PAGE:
That the curator, Jacques Saunière (Jean-Pierre Marielle) happens to be Sophie’s estranged grandfather brings her to the murder scene, which is lucky for Robert, also called to the scene by the low-talking Captain Bezu Fache (Jean Reno), to… consult. The scholar, summoned during a post-lecture book-signing that demonstrates his popularity and wit, is briefly flattered, then daunted when he learns he is a suspect, owing to a note left by the victim. Sophie, however, warns Robert, and within minutes, they’ve run off into the Parisian night, eluding dumber-than-bags-of-hammers cops and tracking down the clues they’ve started to decipher in Da Vinci’s paintings. That is, the paintings indicated in Saunière’s hypercryptic scribblings and the fact that before his death, he arranged his own bloody, naked body to resemble Da Vinci’s Vitruvian Man. Talk about elaborate.
“Symbols,” says Robert early on, “are a language that can help us understand our past.” Indeed. The film belabors this point, laying out a series of symbols and pasts, rejiggering artworks so they appear (at least in Robert’s mind) in nefarious or maybe mystical designs. The pasts are various and mostly tedious, offered in washed-out colors to denote their pastness and including Silas’ (he stabs his abusive father), Sophie’s (she cries at something her grandfather does and survives the horrific car crash that kills her parents and brother), Robert’s (he falls down a well), and oh yes, the planet’s (flashbacks introduced by narrated expositions show bits of the Crusades, witch hunts/burnings, religious wars, and vast conspiracies).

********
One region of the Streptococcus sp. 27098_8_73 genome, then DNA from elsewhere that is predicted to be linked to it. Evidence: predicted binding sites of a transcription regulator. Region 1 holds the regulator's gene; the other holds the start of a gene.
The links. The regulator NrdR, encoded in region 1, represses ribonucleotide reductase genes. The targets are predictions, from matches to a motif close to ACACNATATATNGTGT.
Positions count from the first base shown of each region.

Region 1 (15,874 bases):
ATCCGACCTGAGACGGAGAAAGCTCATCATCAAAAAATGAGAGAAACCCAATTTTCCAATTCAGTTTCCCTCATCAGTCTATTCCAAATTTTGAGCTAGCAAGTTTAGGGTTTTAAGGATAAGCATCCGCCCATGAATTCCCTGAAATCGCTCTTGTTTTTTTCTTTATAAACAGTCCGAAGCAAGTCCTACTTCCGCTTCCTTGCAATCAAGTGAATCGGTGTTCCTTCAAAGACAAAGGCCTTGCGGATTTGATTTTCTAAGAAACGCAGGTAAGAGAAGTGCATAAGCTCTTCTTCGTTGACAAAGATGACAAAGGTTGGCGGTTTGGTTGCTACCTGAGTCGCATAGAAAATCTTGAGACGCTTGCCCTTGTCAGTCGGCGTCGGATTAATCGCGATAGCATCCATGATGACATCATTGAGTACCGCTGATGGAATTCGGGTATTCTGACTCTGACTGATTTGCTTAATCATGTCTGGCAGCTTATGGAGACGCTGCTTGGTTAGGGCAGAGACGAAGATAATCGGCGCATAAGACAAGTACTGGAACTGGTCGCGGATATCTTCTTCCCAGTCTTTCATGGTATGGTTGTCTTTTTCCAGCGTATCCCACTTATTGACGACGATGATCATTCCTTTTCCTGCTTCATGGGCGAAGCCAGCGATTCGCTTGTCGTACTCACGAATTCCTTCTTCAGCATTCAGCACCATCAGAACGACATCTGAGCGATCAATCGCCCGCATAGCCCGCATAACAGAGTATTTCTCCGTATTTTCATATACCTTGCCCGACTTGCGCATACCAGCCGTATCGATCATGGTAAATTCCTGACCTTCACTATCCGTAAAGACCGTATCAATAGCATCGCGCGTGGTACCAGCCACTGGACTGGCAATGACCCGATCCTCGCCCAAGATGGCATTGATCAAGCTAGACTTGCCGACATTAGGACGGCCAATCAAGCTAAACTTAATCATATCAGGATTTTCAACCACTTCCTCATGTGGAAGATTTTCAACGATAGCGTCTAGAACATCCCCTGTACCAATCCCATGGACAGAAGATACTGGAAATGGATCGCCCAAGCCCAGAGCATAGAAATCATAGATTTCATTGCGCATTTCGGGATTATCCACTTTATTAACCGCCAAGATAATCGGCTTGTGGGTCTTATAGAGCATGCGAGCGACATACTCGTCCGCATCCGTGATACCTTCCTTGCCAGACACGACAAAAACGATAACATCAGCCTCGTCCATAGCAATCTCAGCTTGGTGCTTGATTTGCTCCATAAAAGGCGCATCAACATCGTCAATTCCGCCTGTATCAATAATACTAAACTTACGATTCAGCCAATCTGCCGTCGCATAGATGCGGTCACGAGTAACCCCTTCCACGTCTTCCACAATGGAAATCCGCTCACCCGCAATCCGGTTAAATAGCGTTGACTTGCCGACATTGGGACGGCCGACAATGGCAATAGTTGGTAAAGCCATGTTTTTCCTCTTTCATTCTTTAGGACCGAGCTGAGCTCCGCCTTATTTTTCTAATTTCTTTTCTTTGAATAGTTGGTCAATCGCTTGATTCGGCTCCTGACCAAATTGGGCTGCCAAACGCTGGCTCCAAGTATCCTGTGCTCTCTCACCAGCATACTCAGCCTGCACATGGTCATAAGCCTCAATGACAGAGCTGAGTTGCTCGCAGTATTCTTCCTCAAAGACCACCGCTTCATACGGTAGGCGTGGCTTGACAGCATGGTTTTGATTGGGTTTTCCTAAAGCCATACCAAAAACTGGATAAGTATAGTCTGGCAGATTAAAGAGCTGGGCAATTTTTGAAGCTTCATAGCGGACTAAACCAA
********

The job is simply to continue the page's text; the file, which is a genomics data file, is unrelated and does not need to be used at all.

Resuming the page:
Incredibly, give the sheer numbers of digital and actual bodies amassed for the “historical” bits, the personal pasts tend to trump them, at least in terms of effects. For all the chatter about the Catholic Church’s cover-up regarding that big secret (it has to do with Jesus and Mary Magdalene), the action is predominantly instigated by characters overwhelmed by individual pathologies. Any potential institutional critique is lost in the rush of flashy neuroses, invidious iniquities (especially visible in the Bishop Aringarosa (Alfred Molina), and abject miseries (see: the oddly accented Silas, who skitters between seeing himself as an angel and a ghost).